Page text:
South African assets may be cheap, but that’s not a good enough reason not to invest offshore

By Mart Marie de Jongh, Certified Financial Planner at GraySwan  and Gregoire Theron, Chief Investment Officer

 The investment world’s fixation on global inflation and whether we are approaching the peak and heading towards a recession, has many investors sitting on cash, waiting for signals of a better market. Despite this, investing in South Africa presents a convincing opportunity.

In the South African Bond market, investors can yield more than 4% above South African inflation, one of the highest real yields compared to other developed and emerging markets.  This provides South African investors the opportunity to receive an income well above inflation with a lot of risks already priced into the asset class.

South African equities and emerging market equities are also trading at very low valuations not seen in roughly 20 years, offering a similar chance of investing in already very low-priced assets, with a high probability of generating inflation-beating returns in the future.

But while South African equities may be extremely cheap and bond yields high during these unsettling times of extraordinary interest rate increases across the globe, we believe it is essential for investors to diversify their investment portfolio by allocating into a range of asset classes, both local and offshore, which should serve as a safety net against the negative impact of inflation.

To further diversify portfolios, investors should look to allocate into assets that typically perform well during periods of US Dollar weakness, such as gold, commodities, and emerging markets. For example, investors can off-set their South African equity exposure by holding a similar basket of emerging market equities.

Having experienced a massive appreciation in the US Dollar due to developed market interest rate differentials, it is equally critical to monitor the US Dollar in this environment, as it is quite possibly approaching the end of its peak.

How much offshore is enough?

Due to the current opportunity set in South African income assets, a respectable offshore exposure would be between 25% and 35% for a retired investor with regular income requirements. This may change over time, as it will depend on relative real rates of bonds across the globe. For younger investors, where most of their assets could be invested in growth assets, a much higher allocation to global growth assets, specifically in equities, is recommended to diversify away from the South African stock market.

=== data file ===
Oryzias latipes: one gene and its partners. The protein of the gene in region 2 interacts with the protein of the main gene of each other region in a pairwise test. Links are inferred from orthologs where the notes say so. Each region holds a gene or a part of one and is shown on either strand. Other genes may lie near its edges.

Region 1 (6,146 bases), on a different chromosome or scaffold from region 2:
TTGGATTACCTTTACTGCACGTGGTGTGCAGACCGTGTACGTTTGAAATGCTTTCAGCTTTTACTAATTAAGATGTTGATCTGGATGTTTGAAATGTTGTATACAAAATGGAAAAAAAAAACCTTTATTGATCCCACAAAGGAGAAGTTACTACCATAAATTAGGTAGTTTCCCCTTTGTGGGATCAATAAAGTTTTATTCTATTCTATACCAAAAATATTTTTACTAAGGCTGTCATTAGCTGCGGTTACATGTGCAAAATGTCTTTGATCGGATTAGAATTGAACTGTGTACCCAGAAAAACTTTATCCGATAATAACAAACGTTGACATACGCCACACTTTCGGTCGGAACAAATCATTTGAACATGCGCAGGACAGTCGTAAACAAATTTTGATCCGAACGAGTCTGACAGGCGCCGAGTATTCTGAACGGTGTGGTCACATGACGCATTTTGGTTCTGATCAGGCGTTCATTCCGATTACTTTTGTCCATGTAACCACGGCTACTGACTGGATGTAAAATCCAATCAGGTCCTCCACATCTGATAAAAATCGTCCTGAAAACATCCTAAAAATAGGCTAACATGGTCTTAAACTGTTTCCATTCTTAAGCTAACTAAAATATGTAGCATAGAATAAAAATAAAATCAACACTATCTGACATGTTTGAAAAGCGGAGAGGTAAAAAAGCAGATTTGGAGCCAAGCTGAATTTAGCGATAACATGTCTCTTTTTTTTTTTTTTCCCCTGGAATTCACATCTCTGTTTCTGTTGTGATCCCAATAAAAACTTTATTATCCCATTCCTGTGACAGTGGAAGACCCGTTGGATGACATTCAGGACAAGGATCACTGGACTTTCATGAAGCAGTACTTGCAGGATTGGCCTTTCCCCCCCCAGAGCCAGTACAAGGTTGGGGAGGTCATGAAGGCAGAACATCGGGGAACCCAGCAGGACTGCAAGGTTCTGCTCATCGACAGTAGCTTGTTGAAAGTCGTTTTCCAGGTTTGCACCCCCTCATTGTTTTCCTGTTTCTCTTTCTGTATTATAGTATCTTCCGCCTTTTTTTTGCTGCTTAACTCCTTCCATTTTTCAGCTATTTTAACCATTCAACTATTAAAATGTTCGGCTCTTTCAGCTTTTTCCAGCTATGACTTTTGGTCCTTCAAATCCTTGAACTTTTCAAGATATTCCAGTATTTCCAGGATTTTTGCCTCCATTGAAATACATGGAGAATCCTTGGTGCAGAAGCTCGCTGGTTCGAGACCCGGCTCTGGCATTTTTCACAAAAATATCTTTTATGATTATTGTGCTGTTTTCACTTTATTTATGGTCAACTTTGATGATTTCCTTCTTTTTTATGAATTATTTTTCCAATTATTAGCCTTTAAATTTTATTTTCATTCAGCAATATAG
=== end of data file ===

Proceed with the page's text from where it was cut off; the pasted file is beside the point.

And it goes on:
Importantly, offshore allocation is dependent on relative equity market valuations. The Johannesburg Stock Exchange (JSE) is trading at 20-year lows, and therefore we still see local opportunities, specifically in South African banks and cyclical stocks, such as mining. To off-set the concentration risk in the JSE, investors should look to allocate more money abroad, i.e. from 35% to 45% offshore exposure is optimal.

Keep a close eye on the Rand

The biggest risk for South African investors investing offshore is the Rand. As with most currencies globally, the Rand is very dependent on what happens with the USD. In our experience, South African investors tend to panic at the worst time and allocate their assets abroad during times of Rand weakness. Therefore, managing the currency and timing risk is critical.

As mentioned above, we may be getting closer to the end of the US Dollar peak and if the Dollar starts to weaken, the Rand will strengthen.  To manage this currency risk effectively, efficient derivative overlays within a portfolio can protect investors from Rand currency appreciation. At GraySwan, have we been utilising currency risk management hedging strategies for our clients, for over a decade, with great success.